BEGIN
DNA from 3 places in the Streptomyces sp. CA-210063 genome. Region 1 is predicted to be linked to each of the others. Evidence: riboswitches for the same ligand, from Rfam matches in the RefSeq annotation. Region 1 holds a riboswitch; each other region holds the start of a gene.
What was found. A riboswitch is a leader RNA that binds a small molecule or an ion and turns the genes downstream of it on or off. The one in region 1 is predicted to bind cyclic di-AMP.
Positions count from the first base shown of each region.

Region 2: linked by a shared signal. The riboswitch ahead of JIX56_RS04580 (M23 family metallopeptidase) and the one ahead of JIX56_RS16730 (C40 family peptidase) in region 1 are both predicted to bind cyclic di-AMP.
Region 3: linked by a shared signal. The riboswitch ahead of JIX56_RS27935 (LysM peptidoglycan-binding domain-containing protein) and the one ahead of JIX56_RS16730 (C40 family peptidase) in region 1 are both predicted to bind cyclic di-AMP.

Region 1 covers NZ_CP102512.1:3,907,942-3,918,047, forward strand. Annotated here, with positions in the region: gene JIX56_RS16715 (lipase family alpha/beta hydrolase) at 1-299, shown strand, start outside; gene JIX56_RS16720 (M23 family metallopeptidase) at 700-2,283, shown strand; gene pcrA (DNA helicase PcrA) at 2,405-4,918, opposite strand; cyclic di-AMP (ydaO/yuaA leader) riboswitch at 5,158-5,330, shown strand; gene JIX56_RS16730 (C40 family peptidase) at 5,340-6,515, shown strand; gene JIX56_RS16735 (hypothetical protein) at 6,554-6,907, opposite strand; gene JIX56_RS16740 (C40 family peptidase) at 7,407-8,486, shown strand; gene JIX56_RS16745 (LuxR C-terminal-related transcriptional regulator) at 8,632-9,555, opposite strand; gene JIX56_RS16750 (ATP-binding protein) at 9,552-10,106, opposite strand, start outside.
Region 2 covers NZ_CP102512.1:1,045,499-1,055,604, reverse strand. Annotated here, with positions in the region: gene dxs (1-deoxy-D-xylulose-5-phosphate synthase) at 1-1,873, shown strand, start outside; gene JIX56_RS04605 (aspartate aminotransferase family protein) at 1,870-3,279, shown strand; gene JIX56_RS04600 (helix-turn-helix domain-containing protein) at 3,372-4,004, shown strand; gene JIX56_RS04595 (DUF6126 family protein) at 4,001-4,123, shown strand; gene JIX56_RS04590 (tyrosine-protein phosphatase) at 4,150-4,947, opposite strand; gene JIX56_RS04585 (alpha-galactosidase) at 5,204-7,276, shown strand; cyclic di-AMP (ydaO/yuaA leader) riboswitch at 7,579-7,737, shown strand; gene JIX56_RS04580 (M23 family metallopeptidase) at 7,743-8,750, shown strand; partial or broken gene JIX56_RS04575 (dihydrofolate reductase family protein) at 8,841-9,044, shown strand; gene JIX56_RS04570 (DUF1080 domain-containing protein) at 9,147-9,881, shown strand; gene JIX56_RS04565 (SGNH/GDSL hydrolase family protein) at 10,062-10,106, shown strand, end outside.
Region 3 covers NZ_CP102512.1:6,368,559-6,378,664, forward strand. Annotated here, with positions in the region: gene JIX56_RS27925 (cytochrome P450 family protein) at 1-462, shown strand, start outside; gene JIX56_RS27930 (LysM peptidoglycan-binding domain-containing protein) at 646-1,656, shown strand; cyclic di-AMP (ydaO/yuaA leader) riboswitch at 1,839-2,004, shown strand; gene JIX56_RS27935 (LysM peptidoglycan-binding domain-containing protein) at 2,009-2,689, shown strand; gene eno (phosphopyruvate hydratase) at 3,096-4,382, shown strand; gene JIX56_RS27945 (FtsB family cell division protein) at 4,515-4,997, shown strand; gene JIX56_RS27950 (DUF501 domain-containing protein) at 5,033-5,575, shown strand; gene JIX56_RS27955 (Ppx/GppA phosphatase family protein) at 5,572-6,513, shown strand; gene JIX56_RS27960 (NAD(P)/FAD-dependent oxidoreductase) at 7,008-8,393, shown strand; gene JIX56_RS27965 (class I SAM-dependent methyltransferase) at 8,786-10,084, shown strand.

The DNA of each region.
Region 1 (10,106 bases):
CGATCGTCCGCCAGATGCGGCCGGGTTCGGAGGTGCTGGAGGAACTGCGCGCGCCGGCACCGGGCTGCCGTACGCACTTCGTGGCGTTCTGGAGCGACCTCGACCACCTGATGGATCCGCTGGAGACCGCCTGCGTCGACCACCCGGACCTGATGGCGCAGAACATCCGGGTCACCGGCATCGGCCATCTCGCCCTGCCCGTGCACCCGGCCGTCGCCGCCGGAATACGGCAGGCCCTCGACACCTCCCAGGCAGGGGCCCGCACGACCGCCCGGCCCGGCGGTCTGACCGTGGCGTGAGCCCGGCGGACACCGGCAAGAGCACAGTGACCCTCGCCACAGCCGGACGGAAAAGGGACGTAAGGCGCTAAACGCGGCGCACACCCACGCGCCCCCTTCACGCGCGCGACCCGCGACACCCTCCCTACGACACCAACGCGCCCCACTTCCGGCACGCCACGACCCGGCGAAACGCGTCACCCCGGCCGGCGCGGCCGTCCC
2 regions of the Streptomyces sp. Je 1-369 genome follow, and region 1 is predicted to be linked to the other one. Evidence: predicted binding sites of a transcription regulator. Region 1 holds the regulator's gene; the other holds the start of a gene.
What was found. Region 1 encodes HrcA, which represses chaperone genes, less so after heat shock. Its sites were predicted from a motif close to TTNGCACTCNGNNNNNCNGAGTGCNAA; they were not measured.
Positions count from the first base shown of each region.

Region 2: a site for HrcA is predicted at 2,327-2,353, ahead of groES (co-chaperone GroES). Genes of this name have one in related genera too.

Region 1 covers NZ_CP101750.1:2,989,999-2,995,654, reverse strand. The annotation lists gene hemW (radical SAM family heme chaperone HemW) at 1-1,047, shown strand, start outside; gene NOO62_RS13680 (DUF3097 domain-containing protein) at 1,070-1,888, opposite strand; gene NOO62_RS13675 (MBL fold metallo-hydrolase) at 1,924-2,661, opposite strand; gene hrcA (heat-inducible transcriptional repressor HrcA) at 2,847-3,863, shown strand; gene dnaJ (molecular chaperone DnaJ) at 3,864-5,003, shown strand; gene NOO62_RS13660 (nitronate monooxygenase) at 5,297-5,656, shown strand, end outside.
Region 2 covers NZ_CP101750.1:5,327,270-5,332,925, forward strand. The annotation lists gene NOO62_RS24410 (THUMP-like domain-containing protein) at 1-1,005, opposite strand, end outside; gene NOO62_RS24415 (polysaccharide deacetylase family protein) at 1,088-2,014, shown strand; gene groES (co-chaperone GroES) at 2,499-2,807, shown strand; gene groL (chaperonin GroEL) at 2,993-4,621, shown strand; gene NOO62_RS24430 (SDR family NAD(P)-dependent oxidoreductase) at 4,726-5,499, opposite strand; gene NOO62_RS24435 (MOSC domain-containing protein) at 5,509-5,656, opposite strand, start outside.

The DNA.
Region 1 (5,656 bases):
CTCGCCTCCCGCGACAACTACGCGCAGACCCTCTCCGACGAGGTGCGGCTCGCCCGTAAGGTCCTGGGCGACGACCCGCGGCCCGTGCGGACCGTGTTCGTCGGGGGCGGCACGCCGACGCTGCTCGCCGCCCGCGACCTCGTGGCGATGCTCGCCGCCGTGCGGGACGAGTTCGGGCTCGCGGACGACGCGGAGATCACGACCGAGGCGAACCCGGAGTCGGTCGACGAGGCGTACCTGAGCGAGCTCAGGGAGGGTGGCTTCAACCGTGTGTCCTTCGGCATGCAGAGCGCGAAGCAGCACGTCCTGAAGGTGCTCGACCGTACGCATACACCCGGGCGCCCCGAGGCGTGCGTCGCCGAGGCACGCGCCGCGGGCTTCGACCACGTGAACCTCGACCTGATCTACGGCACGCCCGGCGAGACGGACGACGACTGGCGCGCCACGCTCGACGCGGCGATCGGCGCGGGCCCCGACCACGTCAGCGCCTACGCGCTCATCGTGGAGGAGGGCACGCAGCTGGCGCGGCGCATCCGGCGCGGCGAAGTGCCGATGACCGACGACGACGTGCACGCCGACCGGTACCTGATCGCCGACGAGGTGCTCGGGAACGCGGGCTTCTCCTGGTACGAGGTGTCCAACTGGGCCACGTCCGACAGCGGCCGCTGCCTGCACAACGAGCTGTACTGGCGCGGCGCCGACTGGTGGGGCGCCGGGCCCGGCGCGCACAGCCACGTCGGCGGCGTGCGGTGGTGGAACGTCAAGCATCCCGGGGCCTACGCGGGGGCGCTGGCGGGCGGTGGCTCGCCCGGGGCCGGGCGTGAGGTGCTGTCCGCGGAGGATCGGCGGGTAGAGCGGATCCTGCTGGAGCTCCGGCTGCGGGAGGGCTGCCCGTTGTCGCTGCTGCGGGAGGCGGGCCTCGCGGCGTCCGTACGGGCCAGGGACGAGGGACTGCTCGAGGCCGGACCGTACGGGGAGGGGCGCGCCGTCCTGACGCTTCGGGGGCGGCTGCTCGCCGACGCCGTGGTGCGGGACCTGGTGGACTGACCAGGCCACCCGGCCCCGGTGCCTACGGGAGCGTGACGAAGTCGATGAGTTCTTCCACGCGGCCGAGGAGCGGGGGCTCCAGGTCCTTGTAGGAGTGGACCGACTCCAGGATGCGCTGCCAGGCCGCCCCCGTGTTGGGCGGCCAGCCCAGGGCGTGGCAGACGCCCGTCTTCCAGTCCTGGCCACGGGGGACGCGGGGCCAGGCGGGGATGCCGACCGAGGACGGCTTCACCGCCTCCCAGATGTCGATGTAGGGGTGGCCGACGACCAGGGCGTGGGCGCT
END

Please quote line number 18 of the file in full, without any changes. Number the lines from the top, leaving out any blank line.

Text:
The DNA.